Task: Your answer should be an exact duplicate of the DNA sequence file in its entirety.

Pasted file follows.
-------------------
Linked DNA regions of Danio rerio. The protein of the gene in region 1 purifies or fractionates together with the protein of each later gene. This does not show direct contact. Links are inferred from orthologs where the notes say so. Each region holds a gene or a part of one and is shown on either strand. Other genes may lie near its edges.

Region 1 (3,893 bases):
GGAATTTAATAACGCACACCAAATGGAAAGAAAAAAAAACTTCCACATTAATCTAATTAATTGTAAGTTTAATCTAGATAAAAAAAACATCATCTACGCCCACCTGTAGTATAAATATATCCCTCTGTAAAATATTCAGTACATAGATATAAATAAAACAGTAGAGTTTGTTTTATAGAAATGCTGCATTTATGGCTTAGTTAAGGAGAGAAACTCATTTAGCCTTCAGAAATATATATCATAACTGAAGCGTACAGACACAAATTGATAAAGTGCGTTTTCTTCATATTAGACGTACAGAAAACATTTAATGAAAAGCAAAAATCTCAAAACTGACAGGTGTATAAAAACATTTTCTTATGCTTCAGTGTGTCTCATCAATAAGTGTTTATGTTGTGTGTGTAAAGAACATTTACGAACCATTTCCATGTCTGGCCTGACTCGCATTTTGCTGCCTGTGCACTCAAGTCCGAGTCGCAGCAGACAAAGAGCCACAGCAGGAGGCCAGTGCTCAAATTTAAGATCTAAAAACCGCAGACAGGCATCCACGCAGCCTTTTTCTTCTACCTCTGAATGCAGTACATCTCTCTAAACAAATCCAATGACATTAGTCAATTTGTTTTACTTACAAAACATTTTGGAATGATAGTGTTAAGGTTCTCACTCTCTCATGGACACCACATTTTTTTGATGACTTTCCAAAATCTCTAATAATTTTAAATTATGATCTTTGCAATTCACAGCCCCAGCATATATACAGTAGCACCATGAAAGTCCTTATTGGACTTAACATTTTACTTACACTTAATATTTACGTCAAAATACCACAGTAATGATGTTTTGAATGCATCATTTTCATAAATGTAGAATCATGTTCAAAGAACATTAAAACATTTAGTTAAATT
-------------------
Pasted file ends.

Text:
Linked DNA regions of Danio rerio. The protein of the gene in region 1 purifies or fractionates together with the protein of each later gene. This does not show direct contact. Links are inferred from orthologs where the notes say so. Each region holds a gene or a part of one and is shown on either strand. Other genes may lie near its edges.

Region 1 (3,893 bases):
GGAATTTAATAACGCACACCAAATGGAAAGAAAAAAAAACTTCCACATTAATCTAATTAATTGTAAGTTTAATCTAGATAAAAAAAACATCATCTACGCCCACCTGTAGTATAAATATATCCCTCTGTAAAATATTCAGTACATAGATATAAATAAAACAGTAGAGTTTGTTTTATAGAAATGCTGCATTTATGGCTTAGTTAAGGAGAGAAACTCATTTAGCCTTCAGAAATATATATCATAACTGAAGCGTACAGACACAAATTGATAAAGTGCGTTTTCTTCATATTAGACGTACAGAAAACATTTAATGAAAAGCAAAAATCTCAAAACTGACAGGTGTATAAAAACATTTTCTTATGCTTCAGTGTGTCTCATCAATAAGTGTTTATGTTGTGTGTGTAAAGAACATTTACGAACCATTTCCATGTCTGGCCTGACTCGCATTTTGCTGCCTGTGCACTCAAGTCCGAGTCGCAGCAGACAAAGAGCCACAGCAGGAGGCCAGTGCTCAAATTTAAGATCTAAAAACCGCAGACAGGCATCCACGCAGCCTTTTTCTTCTACCTCTGAATGCAGTACATCTCTCTAAACAAATCCAATGACATTAGTCAATTTGTTTTACTTACAAAACATTTTGGAATGATAGTGTTAAGGTTCTCACTCTCTCATGGACACCACATTTTTTTGATGACTTTCCAAAATCTCTAATAATTTTAAATTATGATCTTTGCAATTCACAGCCCCAGCATATATACAGTAGCACCATGAAAGTCCTTATTGGACTTAACATTTTACTTACACTTAATATTTACGTCAAAATACCACAGTAATGATGTTTTGAATGCATCATTTTCATAAATGTAGAATCATGTTCAAAGAACATTAAAACATTTAGTTAAATT